Bonjour! Well that is how the original
Basset Hounds would have greeted you! Just a little information about
our involvement in this breed. It all started with the movie "The
Rage: Carrie 2" In this version of the movie the "anti-heroine" had
this beautiful Basset Hound whose name was Walter. he didn't have a very
big part in the flick but was very much love by the character Emily Bergl
was portraying. I feel in love with this dog. At that time I was not showing
dogs and was deeply involved in Maine Coon cats. It would be at a cat
show in Albuquerque, New Mexico where I would meet and become close friends
with a breeder/judge of Basset hounds. Another 5 years would pass before
our Bratey became a gift to our son who was turning five years old. i
remember the day Bratey a friend went with me to pick Bratey up from the
breeder's home and we raced from the mountains all the way back into town
to take Bratey up to school to be the surprise for our son at his classroom
It wasn't long before I had changed my mind about not showing dogs anymore and was asking our close friend about getting another Basset Hound from him. This time as luck would have it, we got our Maggie ( Pas de Deux ) around our son's birthday again. Our then mentor was so very fond of our son and these two gifts were absolutely precious and dear.
What is a Basset Hound???
The Basset Hound originated in sixth-century France, a country known for its many strains of hounds. Most strains had a tall version as well as a short-legged size under sixteen inches, which were called “basset” (bas in French means low-set). Both the Basset Hound and its long-legged cousin, the Bloodhound, are thought to be descendants of the famed St. Hubert hounds. St. Hubert, a churchman, was the patron saint of the hunt, who set out to develop a new strain of hound, which looked similar to today’s Bloodhound. Many authorities feel the Basset was a result of a mutation in the St. Hubert strain. This genetic deviation produced a short-legged, dwarfed hound, whose slower movement and low-set form was to prove useful for hunters on foot in search of small game. With his long ears helping to stir up the scent, packs of Bassets were used to drive small prey, such as rabbit and hare, from dense undercover into open terrain where hunters could move in for the kill with spears, nets or clubs. The sport of pack hunting with Basset Hounds continues to this day in France and England.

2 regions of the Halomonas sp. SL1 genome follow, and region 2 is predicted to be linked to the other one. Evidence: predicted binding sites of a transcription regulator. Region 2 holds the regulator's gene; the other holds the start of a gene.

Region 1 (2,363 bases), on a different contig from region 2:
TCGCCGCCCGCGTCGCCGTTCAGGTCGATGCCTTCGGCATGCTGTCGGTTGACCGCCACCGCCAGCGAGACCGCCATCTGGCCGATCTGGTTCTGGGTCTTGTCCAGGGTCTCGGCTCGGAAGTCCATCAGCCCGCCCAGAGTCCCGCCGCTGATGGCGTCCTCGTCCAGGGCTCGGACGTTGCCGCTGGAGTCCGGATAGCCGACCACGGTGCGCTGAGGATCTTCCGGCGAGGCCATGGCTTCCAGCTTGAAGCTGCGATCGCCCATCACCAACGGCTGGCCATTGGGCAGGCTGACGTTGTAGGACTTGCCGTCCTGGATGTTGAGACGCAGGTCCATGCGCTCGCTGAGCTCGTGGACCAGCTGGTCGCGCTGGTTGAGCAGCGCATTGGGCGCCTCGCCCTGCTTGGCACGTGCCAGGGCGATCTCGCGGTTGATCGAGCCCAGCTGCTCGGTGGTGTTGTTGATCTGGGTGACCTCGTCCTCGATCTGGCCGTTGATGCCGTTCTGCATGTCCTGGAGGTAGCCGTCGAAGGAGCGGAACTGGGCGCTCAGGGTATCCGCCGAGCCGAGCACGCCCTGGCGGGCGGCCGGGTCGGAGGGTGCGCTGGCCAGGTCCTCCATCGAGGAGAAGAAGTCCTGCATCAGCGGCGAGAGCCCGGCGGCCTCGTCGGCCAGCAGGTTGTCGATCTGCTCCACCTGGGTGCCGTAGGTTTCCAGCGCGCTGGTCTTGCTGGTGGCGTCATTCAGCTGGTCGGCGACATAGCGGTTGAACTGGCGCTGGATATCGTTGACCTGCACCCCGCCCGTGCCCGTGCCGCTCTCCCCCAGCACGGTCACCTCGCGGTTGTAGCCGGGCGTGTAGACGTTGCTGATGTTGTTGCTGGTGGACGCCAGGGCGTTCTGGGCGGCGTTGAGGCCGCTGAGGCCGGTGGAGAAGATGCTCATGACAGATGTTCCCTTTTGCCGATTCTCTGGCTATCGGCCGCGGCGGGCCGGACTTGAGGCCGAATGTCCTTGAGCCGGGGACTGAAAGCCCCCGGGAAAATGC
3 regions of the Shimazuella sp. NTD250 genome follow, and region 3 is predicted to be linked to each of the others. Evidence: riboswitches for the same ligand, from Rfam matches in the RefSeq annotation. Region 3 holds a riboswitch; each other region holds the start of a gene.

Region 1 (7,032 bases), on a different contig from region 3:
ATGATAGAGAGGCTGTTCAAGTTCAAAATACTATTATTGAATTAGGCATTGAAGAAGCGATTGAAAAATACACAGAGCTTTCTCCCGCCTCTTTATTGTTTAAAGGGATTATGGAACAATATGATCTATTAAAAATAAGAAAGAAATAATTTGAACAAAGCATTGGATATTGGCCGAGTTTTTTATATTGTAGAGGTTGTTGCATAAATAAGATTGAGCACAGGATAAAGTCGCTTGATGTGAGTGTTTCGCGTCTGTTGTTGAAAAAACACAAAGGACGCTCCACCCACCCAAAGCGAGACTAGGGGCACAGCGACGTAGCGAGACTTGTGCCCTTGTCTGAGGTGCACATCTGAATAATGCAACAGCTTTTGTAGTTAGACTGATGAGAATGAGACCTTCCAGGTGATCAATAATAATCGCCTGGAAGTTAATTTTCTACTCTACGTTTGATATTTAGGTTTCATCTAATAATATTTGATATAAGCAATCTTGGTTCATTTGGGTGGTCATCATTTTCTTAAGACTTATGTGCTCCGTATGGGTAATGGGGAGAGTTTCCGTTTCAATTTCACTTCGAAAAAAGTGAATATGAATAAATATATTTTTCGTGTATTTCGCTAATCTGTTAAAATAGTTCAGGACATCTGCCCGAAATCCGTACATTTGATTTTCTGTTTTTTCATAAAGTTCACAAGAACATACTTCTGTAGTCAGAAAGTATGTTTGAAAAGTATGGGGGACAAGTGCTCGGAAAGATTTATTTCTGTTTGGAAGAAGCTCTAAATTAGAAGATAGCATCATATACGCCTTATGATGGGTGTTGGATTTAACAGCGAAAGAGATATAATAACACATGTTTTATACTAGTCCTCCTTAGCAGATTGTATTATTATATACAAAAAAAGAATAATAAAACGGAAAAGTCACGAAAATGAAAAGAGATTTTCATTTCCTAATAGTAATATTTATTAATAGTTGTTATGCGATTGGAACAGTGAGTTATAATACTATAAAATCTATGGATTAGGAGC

Understanding the Basset Hound
Despite a deliberate, unhurried manner and captivating and clownish demeanor, the Basset Hound possesses great intelligence and what may often be viewed as stubbornness may more appropriately be attributed to an innate ingenuity. In fact, the Basset excels at getting his way, from “demanding” a tasty morsel at the table to hurling his hefty 65 pounds into your lap! His overly long body, short legs and delightful wrinkles become a kaleidoscope of amusing expressions, all cleverly orchestrated to win us over. And win us over he does. Gentle and sociable in nature, the easy-going Basset Hound is loyal to master and family, devoted to children and mild-mannered and friendly towards other animals
Last Update: Sunday 15-Aug-2021 13:45